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Proposed And Updated Version Of Billionaire Tax

Billionaire Tax Proposal

Senate Finance Committee Chair Ron Wyden, D-Ore., unveiled an updated version of the Billionaires Income Tax, which would ensure billionaires pay more tax every year. According to the proposal, the Billionaires Income Tax would apply to taxpayers with more than $1 billion in assets or more than $100 million in income for three consecutive years.

Tradable assets like stocks would be marked-to-market every year. Billionaires would pay tax on gain and take deductions for losses on tradable assets annually. Billionaires would be able to carry forward losses, and, in certain circumstances, carry back losses for three years.

Non-tradable assets like real estate or business interests would not be taxed annually. When billionaires sell non-tradable assets, they would pay capital gains tax, plus an interest charge. The interest charge, or “deferral recapture amount,” is the amount of interest that would be due on tax owed if the asset had been marked to market each year and the tax had been deferred until sale. The interest rate is the applicable federal short term rate plus one point. The AFR is currently 0.22 percent, so the interest rate applied would be 1.22 percent.
The proposal contains rules to transition to the Billionaires Income Tax. For example, the first time billionaires’ tradable assets are marked-to-market, they may elect to pay the tax over five years. They may also elect to treat up to $1 billion of tradable stock in a single corporation as a non-tradable asset, which will ensure that the proposal does not affect the ability of an individual who founds a successful company to maintain their controlling interest. Additionally, the proposal contains rules to prevent avoidance of the Billionaires Income Tax.

A one-page summary of the Billionaires Income Tax is available here.

A section-by-section summary of the Billionaires Income Tax is available here.

Legislative text of the Billionaires Income Tax is available here.

Click Here To Go To The Billionaire Tax Proposal 

What do you think about the Billionaire Tax Proposal?

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One thought on “Proposed And Updated Version Of Billionaire Tax

  1. This comment is based on the interpretation of the proposal found in this post. I don’t have a week to read and digest the 100+ pages of the proposed law. But, based on the description here:


    The US currently has (in effect) separate tax systems for: Employees, small business people, those who live off investment income, Americans abroad, undocumented aliens, certain racial minorities (see the work of Dorothy Brown) and now a new tax system for billionaires is proposed. So, in America of today: Congress asks tell me who you are and we will tell you which tax system applies to you. (How can this be fair?) The proposed tax system for billionaires borrows from some of the most vicious aspects of the tax system for Americans abroad and would apply them to billionaires.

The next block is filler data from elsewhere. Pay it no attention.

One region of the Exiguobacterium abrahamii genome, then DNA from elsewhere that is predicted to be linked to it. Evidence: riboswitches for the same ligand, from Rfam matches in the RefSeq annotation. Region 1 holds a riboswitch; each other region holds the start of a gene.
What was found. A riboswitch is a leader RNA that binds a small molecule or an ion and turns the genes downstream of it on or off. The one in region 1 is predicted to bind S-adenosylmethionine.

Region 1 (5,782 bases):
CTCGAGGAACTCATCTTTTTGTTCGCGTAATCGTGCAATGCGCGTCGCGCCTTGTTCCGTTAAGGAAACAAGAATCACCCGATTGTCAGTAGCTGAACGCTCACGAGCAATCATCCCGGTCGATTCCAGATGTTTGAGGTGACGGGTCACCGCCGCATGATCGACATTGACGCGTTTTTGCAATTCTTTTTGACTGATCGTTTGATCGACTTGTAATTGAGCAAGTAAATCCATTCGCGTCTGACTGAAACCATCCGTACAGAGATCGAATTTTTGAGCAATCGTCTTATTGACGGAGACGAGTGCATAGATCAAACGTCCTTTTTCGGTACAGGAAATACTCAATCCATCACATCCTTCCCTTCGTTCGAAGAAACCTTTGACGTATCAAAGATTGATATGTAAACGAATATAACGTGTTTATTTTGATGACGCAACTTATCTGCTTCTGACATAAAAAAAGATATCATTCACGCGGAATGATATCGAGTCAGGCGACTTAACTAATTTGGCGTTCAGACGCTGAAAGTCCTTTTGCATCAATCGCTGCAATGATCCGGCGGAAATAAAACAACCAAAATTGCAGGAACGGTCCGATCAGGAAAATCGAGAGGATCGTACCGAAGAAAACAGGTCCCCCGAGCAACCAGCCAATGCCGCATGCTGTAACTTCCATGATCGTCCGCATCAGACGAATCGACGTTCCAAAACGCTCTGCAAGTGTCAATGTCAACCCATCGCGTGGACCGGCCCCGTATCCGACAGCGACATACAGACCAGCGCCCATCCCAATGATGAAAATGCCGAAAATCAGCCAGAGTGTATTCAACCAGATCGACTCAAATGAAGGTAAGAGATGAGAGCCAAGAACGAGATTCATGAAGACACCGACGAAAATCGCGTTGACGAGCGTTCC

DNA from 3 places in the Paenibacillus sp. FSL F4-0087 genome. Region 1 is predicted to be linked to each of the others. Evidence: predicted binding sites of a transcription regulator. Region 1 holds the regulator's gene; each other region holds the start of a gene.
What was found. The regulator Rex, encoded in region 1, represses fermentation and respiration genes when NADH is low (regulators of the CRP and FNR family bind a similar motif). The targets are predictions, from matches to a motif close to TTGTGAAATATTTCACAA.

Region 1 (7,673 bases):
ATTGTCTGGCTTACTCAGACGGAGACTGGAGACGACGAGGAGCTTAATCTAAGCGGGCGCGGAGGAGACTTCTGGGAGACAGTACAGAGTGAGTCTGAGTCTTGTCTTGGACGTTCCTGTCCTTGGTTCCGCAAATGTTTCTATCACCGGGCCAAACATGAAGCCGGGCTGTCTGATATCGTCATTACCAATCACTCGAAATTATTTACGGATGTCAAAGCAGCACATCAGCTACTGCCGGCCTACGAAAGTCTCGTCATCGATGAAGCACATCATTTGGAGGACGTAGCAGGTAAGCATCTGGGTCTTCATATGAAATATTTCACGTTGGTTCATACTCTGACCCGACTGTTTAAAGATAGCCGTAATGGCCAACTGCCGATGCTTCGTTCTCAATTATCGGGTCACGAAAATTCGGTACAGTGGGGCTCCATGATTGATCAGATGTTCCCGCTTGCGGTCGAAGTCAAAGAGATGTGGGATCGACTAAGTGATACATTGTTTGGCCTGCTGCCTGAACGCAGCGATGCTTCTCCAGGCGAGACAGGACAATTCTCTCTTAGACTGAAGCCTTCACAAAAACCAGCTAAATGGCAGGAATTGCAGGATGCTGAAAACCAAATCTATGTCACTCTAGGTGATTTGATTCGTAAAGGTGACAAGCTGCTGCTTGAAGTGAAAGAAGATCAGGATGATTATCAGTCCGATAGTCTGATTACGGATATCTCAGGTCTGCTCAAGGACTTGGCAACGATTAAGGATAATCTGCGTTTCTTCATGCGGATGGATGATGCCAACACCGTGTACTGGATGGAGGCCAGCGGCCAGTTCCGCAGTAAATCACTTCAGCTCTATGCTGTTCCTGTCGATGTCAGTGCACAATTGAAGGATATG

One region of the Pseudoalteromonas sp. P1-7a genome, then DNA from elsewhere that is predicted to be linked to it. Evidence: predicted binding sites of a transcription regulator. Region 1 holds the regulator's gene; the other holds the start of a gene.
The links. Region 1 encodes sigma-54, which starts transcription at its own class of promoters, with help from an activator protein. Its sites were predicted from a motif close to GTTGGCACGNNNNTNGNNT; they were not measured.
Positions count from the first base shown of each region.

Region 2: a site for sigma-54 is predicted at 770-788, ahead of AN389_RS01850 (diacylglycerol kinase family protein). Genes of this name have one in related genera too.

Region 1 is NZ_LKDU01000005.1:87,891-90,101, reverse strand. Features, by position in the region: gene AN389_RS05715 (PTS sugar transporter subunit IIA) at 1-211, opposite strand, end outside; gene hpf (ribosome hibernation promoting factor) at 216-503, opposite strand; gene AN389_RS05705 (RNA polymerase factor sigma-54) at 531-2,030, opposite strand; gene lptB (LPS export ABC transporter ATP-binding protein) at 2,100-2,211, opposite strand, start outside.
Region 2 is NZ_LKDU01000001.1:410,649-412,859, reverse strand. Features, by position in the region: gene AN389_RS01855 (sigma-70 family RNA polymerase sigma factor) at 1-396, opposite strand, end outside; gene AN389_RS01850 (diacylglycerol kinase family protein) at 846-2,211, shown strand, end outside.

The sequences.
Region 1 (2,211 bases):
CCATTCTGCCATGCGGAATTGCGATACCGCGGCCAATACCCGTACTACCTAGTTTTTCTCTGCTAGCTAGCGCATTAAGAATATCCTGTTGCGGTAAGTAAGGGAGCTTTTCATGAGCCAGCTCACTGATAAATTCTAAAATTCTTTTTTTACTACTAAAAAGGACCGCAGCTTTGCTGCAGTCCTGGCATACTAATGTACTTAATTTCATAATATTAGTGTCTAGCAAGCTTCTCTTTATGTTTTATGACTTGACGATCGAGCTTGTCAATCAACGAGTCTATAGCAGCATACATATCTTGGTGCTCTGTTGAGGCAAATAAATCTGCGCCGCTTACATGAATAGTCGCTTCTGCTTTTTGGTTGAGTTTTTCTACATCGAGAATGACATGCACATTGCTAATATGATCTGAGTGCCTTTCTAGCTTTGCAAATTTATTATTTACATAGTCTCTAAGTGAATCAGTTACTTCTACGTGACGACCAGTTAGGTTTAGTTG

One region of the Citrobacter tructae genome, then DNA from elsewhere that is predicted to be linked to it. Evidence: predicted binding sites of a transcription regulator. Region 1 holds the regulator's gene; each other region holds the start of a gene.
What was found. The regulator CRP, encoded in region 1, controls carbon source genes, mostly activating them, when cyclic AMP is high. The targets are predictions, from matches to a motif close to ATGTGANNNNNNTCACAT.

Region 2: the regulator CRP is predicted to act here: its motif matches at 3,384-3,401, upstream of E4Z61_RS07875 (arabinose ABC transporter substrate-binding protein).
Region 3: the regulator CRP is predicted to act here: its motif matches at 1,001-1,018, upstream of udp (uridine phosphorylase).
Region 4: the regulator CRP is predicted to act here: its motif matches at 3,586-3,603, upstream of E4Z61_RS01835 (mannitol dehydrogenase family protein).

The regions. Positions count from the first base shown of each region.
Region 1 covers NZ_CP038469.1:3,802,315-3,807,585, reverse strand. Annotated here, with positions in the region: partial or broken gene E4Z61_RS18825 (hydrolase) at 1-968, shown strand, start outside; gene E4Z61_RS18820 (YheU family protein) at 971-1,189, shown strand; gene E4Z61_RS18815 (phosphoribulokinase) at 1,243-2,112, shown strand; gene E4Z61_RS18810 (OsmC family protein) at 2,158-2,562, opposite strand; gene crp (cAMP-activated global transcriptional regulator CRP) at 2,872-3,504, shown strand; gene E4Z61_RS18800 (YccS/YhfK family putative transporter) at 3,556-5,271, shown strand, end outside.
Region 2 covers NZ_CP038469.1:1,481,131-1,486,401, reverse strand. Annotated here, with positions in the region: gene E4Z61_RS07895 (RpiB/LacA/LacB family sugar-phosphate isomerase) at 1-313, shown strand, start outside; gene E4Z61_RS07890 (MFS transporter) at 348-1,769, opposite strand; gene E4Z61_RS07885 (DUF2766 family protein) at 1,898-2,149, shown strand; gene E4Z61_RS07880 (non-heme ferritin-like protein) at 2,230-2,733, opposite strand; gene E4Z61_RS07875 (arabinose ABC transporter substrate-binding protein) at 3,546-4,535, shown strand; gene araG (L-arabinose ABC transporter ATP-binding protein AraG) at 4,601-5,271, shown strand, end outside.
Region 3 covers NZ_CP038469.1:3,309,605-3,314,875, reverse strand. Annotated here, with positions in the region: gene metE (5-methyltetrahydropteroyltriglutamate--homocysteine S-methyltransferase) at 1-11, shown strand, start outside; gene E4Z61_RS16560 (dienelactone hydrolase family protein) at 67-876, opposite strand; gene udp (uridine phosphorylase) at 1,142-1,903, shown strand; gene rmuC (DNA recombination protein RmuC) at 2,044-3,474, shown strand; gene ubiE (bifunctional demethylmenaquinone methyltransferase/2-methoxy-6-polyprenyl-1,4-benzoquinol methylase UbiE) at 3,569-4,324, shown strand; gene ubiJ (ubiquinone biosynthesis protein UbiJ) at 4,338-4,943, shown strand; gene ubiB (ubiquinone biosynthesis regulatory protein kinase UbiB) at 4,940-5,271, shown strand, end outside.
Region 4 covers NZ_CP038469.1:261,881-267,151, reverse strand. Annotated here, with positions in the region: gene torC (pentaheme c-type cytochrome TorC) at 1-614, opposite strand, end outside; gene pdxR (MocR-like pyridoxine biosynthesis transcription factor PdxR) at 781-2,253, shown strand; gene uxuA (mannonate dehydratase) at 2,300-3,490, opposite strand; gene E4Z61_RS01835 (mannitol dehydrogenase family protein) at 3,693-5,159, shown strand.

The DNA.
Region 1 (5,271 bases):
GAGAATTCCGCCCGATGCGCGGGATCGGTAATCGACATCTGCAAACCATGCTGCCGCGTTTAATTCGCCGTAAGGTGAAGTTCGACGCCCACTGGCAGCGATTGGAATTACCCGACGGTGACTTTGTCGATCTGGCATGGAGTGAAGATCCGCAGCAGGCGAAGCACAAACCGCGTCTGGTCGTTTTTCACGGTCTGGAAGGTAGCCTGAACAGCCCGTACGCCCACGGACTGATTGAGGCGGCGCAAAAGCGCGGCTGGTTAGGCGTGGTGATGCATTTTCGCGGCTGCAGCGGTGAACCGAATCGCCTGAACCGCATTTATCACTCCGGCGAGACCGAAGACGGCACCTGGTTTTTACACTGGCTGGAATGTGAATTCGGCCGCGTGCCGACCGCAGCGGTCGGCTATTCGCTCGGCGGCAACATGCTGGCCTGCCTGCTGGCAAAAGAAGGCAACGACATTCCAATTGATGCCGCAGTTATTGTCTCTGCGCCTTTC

Prospectively – The billionaires tax once is is up and running:

    Notably the billionaires tax (once it is up and running) is based on the concept of “fake income” – i.e. either no realization event or if there is a realization event an interest charge for deferral (think PFIC and the Foreign non-grantor trust rules). Taxation based on no realization event: This is a simple concept. They pay a tax (where does the money come from) on the increase in value from one year to the next (without any actual income). So, Congress will simply define the increase in capital value as income (even though its not). Deferral: For the assets that are not tradeable an interest charge is imposed in addition to the tax on the actual realized gain. This is exactly the same principle that is used in the PFIC and foreign nongrantor trust rules. (Americans abroad welcome billionaires to the hell of taxation on fake income.)

    Retroactively – Getting it up and running

    This is where it gets really good. This is clearly a retroactive tax on unrealized capital gains. How cool is that? It’s exactly the same principle as the 965 Transition tax that was part of the 2017 TCJA (right on down to being able to spread the payment over five years). Seriously you can’t make this kind of injustice up!

    In 1917 the Russian Tsars were simply shot and their assets were confiscated. The shooting was necessary only because Russia did not have a modern tax code that could be used to achieve the same result.

    Interestingly this is marketed as a tax on billionaires. In 2008 the 877A Expatriation Tax was marketed as a tax on billionaires that turned out to be a way that America could confiscate the non-US pensions of Americans abroad. (But, who cares about Americans abroad.) Make no mistake about it. This (like all the other US “class” taxes that become “mass taxes”) will work it’s way down to the middle class.

    Maybe the billionaires who live in America will follow the example of the Americans abroad of modest means who feel they must renounce their US citizenship. As it stands the billionaires can probably renounce now and keep some of their assets. That’s certainly better than staying in America and losing all of their assets.

    The fact that this proposal in intentionally aimed at such a small number of people is despicable.

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